Professor Ken Gemes (Birkbeck, University of London) will talk on Nietzsche, Trump and Brexit.
- Man is the animal that seeks meaning, possibly even more than happiness.
- Narratives, stories, are the primary vehicles of meaning.
- Religious narratives no longer grip many of us, and liberal democrat narratives no longer serve to ground meaning, merely offering the prospect of better economic conditions.
- Furthermore, liberal democratic societies are now seen as failing even in their promise to deliver material benefits (economic well being/consumer happiness).
The failure to provide meaning conferring narratives coupled with economic malaise paves the way, as it did in the 30s, for radical populist, nationalist narratives that promise both meaning and material benefits
Ken Gemes was a professor at Yale University for 11 years before moving to Birkbeck College, University of London in 2000, where he continues to teach. He has published articles on logic, philosophy of science, Nietzsche, and other topics in journals such as the Journal of Philosophical Logic, Philosophy of Science, Synthese, Erkenntnis, Nous, Philosophical an Phenomenological Research, and The Journal of Philosophy. His work has covered a wide range of philosophical issues, from technical concerns of logical content to Nietzsche’s account of philosophy as the ‘last manifestation of the ascetic ideal’.
Dr William Large (University of Gloucestershire) will talk on Atheism one last time.
This talk offers a broad historical analysis of atheism and a new conceptual definition. It describes three kinds of atheism: atheism of being, atheism of the idea, and atheism of the word. The first is an atheism of a metaphysical order and science; the second an atheism of morality; and the third an atheism of the community and the word. Each atheism comes in an historical sequence but are conceptually distinct. In terms of the traditional divisions of philosophy, the first atheism is ontology, the second is ethical, and the third is aesthetic and political. This historical sequence is not a necessary one, but contingent, and because each atheism is conceptually distinct, they can emerge at any time. Cutting across this horizontal historical series of atheism, is a vertical distinction between essence and existence. Theism responds to atheism through the passion of religion which sets the next form in motion. When, philosophy says, ‘God is being’, religion responds, ‘God is a hidden’. If philosophy replies, ‘God is an idea’, then religion responds again, ‘faith is the passion of a life’. Only in the last form is the dialogue between philosophy and religion reversed. Religion says, ‘faith is the word’, but philosophy responds, ‘the word is spoken by no-one’. The last atheism has a political consequence. What binds a community without a word?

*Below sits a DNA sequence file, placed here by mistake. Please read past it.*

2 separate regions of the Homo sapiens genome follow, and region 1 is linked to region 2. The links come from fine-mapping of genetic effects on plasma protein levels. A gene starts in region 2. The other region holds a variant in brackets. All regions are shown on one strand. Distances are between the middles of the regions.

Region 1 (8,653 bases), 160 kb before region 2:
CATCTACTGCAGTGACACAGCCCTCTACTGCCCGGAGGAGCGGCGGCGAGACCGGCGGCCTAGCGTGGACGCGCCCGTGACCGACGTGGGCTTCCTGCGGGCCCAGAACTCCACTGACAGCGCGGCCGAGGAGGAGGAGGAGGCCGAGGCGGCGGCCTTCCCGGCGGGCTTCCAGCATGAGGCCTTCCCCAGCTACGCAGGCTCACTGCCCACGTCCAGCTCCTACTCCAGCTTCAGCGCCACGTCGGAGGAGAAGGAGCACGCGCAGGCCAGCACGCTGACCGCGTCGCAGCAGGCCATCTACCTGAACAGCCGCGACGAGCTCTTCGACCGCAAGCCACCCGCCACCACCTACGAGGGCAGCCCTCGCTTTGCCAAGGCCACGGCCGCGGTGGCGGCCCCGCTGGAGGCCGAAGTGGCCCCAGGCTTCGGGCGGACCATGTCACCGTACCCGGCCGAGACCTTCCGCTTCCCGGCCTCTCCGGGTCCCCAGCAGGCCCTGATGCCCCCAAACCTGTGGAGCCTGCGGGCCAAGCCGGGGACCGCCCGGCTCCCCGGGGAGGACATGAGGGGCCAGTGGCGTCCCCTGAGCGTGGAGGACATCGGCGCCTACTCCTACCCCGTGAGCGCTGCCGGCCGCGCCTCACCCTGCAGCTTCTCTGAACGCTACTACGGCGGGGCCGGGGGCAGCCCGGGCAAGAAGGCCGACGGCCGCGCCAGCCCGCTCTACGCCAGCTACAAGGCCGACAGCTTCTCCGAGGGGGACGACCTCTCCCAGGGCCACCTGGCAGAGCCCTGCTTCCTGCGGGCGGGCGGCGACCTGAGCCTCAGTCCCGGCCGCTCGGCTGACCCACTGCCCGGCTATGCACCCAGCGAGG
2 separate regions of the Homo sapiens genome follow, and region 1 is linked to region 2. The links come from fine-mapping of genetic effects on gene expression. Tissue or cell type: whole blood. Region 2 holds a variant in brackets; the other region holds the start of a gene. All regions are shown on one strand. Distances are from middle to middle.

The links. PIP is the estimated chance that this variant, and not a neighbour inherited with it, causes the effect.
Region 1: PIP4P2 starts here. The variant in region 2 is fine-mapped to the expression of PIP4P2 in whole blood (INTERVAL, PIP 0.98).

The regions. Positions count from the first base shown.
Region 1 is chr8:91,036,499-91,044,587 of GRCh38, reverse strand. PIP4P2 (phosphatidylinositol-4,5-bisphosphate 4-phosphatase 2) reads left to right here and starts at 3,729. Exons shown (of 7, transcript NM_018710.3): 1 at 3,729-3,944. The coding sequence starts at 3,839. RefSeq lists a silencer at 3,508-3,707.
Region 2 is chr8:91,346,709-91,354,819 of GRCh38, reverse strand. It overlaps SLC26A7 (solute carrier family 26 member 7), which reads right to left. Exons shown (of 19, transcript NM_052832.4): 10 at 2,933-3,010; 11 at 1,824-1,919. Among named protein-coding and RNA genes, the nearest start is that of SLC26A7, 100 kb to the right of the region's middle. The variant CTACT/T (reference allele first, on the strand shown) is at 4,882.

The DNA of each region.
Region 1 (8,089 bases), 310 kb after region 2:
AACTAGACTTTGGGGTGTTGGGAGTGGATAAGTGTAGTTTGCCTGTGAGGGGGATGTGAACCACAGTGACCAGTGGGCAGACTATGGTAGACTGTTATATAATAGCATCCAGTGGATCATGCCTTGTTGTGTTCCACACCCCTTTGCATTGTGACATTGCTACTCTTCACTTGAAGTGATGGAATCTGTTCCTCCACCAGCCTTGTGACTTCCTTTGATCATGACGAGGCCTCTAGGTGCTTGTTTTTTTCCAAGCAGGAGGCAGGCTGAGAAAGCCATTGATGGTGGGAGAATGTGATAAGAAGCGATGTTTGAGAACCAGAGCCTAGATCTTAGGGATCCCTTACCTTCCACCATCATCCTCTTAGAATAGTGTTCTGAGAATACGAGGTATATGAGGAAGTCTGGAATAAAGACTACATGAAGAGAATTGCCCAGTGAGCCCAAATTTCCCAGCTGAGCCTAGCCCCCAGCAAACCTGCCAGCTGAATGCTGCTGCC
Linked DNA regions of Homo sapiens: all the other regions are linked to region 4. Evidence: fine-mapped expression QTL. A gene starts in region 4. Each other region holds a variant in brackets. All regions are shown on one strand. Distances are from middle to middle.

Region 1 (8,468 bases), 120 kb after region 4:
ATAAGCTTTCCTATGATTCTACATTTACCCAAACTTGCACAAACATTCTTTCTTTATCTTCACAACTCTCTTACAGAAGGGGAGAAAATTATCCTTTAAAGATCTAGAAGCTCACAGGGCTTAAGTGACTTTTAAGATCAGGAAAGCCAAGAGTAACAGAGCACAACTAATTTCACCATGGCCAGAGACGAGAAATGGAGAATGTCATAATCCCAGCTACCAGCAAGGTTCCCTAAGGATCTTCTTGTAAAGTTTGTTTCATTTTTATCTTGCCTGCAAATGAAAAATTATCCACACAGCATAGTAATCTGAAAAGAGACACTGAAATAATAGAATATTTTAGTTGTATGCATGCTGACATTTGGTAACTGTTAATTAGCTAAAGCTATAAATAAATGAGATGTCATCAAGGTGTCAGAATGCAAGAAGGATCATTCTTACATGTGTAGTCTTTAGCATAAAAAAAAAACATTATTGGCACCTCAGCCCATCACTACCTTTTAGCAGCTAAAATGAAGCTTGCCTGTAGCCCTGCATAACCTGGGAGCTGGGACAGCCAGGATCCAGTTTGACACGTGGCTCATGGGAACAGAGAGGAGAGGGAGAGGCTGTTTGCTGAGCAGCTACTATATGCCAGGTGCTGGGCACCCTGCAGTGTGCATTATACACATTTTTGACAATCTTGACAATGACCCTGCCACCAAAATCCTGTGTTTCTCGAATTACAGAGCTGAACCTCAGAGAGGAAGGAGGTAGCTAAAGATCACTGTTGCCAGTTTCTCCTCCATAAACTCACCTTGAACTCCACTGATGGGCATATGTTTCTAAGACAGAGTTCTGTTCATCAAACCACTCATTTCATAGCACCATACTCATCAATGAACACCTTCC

William Large is Reader in Philosophy at the University of Gloucestershire, Cheltenham. He is the author of Maurice Blanchot [co-authored] (Routledge, 2001) Ethics and the Ambiguity of Writing: Emmanuel Levinas and Maurice Blanchot, (Clinamen, 2005), Heidegger’s Being and Time (Edinburgh University Press, 2007), Levinas ’Totality and Infinity: A Reader’s Guide (Bloomsbury Academic, 2015), and numerous articles in continental philosophy. He was president of the British Society of Phenomenology from 2010-14.
Dr Niall Keane (Mary Immaculate College, University of Limerick) will talk on Philosophy and the Eclipse of Plurality.